RealTime IT News

Qwest Meets Deadline, Increases MCI Offer

Qwest met its St. Patrick's Day deadline and raised its bid for MCI nearly $500 million, increasing the value of the acquisition to $26 per share, according to a Securities & Exchange Commission (SEC) filing by the company Thursday.

According to a statement by MCI, the company said it has received and is currently reviewing the revised merger offer, and will respond to the offer by March 28.

Richard Notebaert, Qwest chairman and CEO, vowed Wednesday to prove to the industry it was committed to an MCI takeover, and the cash bump reinforces the company has placed a priority on the acquisition.

Verizon has already entered an agreement with MCI to merge for $6.7 billion. A minority bloc of short-term MCI investors was angered by the deal, as the value of the agreement was $1.3 billion less than Qwest's bid of $8 billion. Verizon agreed to let MCI continue talks with Qwest, with a deadline on a new bid set for today.

In a letter attached to the SEC filing, Notebaert noted the increased value of the proposition to Nicholas Katzenbach, MCI chairman, and reminded him of the benefits the new bid brings to shareholders.

"Because the only change in our previous proposal is the significant increase in the value of our offer, we are hopeful that you can conclude your deliberations on our proposal quickly," the letter stated. "As each day passes, MCI stockholders are denied the ability to realize the benefits of the superior transaction we have proposed."

Robert Saunders, director of research at the Eastern Management Group, said the increase of cash will sow division between MCI's short- and long-term shareholders; the short-term investors want the cash Qwest is willing to pay, while long-term investors are backing Verizon's stronger financials.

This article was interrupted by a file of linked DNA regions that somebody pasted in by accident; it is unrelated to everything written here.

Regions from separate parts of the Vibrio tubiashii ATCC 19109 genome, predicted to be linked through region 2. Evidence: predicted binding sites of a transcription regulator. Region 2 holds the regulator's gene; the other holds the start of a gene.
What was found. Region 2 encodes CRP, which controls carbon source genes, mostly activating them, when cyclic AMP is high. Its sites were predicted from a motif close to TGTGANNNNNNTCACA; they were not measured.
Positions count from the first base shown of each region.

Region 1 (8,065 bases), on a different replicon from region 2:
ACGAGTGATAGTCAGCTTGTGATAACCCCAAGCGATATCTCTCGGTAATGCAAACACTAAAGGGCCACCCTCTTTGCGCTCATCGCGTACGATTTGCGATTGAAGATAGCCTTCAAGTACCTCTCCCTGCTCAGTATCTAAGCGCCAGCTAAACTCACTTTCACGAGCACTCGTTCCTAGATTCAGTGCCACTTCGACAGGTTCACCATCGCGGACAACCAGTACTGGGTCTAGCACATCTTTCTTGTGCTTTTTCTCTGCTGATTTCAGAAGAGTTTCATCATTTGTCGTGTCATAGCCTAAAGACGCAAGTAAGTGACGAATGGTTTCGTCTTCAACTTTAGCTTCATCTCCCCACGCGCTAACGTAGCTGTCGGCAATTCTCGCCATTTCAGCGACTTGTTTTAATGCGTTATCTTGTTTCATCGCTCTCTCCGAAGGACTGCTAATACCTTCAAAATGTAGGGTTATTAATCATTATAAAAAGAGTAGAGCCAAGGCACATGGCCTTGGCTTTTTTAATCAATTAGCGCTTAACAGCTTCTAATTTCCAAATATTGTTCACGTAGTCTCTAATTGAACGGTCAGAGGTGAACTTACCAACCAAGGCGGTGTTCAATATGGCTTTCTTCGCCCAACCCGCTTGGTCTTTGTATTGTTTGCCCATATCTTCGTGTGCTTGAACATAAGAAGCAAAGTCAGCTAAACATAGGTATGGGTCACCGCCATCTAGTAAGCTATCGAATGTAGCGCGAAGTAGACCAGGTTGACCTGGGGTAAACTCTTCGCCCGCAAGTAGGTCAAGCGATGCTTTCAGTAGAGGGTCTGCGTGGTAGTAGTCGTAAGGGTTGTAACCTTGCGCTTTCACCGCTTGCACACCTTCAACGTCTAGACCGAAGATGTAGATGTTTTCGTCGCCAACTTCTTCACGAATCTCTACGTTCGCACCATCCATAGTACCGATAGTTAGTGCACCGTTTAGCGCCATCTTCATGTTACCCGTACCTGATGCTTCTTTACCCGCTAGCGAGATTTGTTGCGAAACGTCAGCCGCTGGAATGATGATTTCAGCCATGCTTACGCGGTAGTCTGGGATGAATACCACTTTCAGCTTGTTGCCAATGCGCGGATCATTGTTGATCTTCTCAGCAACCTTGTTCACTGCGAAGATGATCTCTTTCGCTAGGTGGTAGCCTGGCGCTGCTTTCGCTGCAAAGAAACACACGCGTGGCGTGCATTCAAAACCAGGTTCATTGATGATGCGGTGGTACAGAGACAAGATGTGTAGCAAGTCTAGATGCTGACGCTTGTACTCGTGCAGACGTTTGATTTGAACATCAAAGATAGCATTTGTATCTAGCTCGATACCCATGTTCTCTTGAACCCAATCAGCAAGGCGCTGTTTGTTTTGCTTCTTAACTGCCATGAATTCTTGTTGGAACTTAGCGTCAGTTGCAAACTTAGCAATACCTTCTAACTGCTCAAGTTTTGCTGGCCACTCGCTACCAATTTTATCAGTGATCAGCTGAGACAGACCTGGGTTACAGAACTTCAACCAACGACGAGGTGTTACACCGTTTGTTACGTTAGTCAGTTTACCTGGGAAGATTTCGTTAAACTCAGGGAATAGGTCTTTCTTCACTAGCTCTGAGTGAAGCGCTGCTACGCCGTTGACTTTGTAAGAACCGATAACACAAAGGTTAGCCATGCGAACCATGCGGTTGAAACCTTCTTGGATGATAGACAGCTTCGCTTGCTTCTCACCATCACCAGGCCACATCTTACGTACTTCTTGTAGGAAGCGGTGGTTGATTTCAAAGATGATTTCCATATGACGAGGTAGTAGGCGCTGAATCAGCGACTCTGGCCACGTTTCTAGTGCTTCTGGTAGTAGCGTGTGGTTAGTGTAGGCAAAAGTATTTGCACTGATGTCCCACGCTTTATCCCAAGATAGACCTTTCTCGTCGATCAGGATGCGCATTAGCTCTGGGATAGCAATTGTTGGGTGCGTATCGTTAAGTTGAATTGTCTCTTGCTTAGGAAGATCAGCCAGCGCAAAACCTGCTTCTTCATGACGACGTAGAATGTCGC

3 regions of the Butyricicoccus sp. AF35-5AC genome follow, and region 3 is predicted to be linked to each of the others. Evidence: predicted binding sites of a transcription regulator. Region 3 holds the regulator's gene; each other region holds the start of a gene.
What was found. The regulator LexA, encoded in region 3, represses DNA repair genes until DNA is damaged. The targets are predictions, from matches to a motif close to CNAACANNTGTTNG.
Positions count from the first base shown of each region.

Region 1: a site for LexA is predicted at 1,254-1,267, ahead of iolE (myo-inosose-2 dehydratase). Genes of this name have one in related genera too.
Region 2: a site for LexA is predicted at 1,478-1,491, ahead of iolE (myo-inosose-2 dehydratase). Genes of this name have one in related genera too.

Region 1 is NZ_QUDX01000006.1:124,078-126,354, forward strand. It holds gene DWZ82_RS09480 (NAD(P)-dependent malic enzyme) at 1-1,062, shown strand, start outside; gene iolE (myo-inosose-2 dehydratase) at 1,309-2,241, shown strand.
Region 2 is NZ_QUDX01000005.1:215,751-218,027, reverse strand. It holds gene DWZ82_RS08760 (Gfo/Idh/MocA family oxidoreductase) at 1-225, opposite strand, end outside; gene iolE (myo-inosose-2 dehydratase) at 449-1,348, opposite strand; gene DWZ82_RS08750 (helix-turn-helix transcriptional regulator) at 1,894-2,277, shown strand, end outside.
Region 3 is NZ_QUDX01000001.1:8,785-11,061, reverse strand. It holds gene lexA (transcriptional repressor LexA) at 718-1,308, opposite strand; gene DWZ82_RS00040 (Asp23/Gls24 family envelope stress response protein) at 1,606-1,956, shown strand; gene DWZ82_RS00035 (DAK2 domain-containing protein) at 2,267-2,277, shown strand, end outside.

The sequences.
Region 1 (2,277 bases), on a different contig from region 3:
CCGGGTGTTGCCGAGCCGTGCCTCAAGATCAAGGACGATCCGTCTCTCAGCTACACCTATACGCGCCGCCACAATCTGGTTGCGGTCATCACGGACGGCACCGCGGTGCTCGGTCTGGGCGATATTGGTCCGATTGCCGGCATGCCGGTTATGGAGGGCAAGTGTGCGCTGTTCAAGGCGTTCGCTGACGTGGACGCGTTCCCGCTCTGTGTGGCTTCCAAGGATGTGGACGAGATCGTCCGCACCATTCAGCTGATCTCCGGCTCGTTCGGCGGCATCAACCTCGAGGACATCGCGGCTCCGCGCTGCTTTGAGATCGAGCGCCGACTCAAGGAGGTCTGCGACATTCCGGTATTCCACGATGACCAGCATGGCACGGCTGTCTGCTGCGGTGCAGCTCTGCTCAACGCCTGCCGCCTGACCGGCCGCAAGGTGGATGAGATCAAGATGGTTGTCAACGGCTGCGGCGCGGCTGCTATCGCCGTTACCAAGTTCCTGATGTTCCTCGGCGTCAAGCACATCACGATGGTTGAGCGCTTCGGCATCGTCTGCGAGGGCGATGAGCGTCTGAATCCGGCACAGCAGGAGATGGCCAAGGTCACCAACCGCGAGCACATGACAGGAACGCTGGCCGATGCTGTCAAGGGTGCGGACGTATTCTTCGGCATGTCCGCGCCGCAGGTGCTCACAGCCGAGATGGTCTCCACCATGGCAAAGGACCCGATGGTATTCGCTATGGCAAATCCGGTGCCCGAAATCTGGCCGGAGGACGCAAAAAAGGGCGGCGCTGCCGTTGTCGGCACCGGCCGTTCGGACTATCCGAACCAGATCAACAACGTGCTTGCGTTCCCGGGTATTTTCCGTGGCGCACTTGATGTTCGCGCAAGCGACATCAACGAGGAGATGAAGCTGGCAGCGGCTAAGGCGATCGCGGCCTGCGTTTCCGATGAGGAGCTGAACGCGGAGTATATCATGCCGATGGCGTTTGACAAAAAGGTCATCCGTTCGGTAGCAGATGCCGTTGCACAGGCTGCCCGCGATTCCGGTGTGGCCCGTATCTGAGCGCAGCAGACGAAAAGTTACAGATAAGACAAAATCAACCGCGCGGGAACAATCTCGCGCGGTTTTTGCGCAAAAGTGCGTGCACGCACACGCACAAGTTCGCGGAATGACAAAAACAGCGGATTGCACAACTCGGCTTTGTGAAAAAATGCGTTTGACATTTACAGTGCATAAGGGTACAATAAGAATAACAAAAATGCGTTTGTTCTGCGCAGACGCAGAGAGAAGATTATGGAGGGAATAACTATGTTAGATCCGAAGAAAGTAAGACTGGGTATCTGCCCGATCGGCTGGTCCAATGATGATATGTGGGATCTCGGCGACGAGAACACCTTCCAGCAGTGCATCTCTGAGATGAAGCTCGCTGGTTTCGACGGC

The latest cash bid will strengthen the position of those short-term investors, Saunders said, and force Verizon to make some kind of counter-offer to show that it, too, is committed to MCI.

"This won't end up being a bidding war, where's its tit-for-tat," he said. "I just think what MCI's long-term investors are going to be looking for is some kind of commitment from Verizon that shows they are serious about the deal, because the way the industry has looked at this is that this is a must-have for Qwest and a nice-to-have for Verizon.

"The long-term investors need a little backfill from Verizon at this point saying, 'yes, Verizon is committed to this merger,'" he added.

For the time being, however, Verizon plans on sticking with its original offer. In a statement released Thursday, officials said the increased cash from the latest Qwest bid does nothing to address the fundamental concerns of the company's financial strength. On Wednesday, Ivan Seidenberg, Verizon CEO, went on the offensive Wednesday, saying Qwest had exaggerated the extent of the synergies possible through a combined Qwest-MCI merger.

"Qwest's most recent bid does nothing to address the fundamental concerns we have identified, while increasing the amount of cash to be paid out to shareholders exacerbates the risks," the statement read. "We believe our agreed-upon transaction represents a fair and sustainable value proposition for MCI's stakeholders, including the company's long-term investors, its customers, its employees, and its creditors.

"We trust that the MCI board of directors will continue to do what is right for these stakeholders, and we look forward to continuing to work with MCI to complete our exciting and mutually beneficial transaction."